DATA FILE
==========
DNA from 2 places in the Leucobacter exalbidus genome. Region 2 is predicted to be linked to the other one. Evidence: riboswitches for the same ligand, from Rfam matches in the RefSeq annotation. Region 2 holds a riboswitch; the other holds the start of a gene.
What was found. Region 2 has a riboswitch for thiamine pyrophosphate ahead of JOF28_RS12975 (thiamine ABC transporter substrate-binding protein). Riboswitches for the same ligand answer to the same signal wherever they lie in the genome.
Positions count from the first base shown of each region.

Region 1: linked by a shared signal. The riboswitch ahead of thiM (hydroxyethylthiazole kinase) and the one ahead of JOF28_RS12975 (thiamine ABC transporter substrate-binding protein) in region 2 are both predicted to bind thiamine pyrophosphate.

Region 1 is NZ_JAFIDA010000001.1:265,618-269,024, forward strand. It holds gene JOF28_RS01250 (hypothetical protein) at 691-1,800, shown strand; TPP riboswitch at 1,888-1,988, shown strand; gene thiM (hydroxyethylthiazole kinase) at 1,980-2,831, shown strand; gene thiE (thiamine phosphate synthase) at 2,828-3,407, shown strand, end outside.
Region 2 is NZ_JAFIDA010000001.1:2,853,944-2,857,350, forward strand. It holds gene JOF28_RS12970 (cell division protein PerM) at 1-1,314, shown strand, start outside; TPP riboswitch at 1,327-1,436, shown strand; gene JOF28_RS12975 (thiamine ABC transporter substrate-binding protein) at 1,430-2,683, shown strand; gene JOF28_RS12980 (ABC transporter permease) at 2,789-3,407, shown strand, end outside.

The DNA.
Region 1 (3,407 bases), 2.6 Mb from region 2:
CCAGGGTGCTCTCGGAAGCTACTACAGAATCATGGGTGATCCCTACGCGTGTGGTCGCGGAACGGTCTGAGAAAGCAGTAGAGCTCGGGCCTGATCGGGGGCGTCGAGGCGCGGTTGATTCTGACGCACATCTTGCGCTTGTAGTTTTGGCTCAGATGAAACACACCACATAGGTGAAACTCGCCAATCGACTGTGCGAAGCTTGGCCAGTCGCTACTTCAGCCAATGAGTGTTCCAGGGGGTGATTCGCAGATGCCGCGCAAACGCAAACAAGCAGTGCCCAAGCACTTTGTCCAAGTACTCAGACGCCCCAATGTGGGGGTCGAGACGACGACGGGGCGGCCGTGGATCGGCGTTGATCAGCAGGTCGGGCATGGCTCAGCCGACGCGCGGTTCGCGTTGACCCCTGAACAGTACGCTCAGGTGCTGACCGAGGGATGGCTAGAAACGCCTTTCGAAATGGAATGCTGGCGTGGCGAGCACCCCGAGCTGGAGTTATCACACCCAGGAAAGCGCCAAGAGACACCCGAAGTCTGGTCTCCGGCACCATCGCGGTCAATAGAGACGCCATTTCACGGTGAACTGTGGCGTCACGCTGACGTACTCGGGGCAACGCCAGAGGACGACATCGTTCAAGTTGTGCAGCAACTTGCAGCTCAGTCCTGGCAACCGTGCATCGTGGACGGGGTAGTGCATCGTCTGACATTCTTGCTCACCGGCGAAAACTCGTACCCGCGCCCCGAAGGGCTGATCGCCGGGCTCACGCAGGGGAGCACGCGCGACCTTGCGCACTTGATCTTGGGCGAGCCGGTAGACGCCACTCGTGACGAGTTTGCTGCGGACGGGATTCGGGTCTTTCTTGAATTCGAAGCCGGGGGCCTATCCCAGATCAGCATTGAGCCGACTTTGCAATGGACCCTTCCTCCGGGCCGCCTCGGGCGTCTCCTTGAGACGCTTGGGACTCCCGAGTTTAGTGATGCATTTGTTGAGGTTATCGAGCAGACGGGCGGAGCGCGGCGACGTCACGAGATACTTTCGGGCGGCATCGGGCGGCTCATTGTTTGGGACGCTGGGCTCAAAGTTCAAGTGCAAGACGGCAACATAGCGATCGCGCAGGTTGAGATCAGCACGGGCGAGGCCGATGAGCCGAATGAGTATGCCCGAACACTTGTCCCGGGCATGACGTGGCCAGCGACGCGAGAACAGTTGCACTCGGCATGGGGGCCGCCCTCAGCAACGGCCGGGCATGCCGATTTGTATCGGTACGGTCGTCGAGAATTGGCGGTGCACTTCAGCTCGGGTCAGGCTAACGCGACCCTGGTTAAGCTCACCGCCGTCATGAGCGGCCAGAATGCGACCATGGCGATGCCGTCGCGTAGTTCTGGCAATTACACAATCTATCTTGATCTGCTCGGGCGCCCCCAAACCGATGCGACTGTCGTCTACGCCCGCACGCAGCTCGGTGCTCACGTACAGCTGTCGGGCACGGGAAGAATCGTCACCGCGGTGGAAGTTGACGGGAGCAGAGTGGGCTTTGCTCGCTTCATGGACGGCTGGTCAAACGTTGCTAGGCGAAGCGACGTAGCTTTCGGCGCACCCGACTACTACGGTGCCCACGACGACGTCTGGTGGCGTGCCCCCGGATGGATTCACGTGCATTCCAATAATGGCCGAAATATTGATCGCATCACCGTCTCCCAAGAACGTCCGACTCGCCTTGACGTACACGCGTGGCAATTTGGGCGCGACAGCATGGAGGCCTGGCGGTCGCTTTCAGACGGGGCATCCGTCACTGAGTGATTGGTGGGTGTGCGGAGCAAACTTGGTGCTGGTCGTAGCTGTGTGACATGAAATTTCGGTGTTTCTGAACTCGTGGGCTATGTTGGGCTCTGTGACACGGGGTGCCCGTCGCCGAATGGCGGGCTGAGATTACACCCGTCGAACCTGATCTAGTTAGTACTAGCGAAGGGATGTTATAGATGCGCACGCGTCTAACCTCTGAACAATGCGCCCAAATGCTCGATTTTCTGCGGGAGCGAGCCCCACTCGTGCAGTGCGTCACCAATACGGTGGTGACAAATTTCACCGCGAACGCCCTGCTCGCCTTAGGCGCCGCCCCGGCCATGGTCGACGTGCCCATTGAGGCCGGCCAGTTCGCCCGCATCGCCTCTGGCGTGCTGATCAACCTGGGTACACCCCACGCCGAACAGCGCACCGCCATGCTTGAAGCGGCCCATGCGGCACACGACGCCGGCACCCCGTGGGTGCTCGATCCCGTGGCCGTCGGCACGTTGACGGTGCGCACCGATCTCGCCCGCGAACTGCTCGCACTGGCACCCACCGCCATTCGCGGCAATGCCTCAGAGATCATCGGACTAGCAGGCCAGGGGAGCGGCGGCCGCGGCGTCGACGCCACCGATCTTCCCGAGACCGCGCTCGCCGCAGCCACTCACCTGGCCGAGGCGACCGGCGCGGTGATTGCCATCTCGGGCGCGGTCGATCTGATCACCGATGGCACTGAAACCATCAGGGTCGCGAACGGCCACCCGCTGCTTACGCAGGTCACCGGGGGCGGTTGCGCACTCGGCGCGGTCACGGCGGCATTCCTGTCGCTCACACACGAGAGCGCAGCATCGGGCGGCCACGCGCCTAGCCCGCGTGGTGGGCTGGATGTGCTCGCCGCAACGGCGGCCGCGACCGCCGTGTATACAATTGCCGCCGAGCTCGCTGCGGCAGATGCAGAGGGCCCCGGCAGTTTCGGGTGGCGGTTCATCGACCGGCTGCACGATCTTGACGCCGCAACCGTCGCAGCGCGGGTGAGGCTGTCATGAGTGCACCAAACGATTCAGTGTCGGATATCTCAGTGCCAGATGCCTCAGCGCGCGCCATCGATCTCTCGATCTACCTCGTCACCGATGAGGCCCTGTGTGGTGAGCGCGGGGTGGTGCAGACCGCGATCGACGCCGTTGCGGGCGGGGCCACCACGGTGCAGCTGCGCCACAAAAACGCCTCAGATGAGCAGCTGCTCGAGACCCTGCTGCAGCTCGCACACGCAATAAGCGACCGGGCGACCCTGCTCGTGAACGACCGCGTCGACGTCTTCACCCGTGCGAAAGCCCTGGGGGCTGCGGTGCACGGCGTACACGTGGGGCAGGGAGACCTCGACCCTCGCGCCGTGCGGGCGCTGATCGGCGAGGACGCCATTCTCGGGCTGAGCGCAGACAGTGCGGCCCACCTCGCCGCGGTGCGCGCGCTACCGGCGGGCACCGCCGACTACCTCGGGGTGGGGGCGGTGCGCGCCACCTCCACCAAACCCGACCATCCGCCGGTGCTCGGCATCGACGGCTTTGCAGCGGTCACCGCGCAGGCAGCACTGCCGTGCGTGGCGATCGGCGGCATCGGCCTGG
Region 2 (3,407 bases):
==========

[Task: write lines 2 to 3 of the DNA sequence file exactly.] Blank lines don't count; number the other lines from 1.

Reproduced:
What was found. Region 2 has a riboswitch for thiamine pyrophosphate ahead of JOF28_RS12975 (thiamine ABC transporter substrate-binding protein). Riboswitches for the same ligand answer to the same signal wherever they lie in the genome.
Positions count from the first base shown of each region.